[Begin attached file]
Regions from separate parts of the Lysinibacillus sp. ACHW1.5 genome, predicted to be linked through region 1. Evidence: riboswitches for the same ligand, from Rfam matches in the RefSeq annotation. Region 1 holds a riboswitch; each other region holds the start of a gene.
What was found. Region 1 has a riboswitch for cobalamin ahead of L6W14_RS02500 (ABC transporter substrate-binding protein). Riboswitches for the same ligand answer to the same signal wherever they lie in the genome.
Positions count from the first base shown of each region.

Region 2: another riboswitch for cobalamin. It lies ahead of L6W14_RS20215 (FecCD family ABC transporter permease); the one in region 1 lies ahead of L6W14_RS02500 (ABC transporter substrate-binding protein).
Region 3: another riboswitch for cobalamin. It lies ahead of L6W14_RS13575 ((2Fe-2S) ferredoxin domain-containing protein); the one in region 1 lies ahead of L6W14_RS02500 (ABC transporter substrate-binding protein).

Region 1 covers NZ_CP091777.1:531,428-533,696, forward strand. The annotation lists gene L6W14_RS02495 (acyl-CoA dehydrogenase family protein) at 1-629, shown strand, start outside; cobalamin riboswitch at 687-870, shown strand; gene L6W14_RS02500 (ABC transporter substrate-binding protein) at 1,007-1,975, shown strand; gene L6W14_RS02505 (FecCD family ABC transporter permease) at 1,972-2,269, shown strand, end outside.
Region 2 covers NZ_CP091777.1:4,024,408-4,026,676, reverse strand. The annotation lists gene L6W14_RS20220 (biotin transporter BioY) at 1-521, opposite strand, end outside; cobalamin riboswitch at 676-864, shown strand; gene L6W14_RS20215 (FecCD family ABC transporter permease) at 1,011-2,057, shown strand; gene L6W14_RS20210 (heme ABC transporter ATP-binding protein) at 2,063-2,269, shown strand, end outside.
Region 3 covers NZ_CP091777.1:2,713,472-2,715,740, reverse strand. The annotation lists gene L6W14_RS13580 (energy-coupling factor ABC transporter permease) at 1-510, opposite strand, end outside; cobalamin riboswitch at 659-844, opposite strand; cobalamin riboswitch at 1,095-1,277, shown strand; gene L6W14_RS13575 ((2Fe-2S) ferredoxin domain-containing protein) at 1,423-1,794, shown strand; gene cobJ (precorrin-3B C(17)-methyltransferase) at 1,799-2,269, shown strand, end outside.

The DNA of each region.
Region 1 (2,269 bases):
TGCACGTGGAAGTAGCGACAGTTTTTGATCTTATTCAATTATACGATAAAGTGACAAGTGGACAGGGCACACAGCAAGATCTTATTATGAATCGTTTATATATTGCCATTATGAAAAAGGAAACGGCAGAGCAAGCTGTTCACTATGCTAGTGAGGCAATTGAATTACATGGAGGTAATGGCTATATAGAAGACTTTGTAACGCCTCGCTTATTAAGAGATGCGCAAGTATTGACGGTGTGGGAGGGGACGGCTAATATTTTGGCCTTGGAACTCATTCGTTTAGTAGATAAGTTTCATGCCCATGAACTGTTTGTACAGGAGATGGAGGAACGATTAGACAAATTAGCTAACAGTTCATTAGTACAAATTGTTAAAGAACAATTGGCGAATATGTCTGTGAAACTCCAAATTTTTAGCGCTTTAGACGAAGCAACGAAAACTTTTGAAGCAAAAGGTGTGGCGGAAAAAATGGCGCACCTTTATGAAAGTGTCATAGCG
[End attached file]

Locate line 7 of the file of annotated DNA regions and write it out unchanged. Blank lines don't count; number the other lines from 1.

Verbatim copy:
Region 2 covers NZ_CP091777.1:4,024,408-4,026,676, reverse strand. The annotation lists gene L6W14_RS20220 (biotin transporter BioY) at 1-521, opposite strand, end outside; cobalamin riboswitch at 676-864, shown strand; gene L6W14_RS20215 (FecCD family ABC transporter permease) at 1,011-2,057, shown strand; gene L6W14_RS20210 (heme ABC transporter ATP-binding protein) at 2,063-2,269, shown strand, end outside.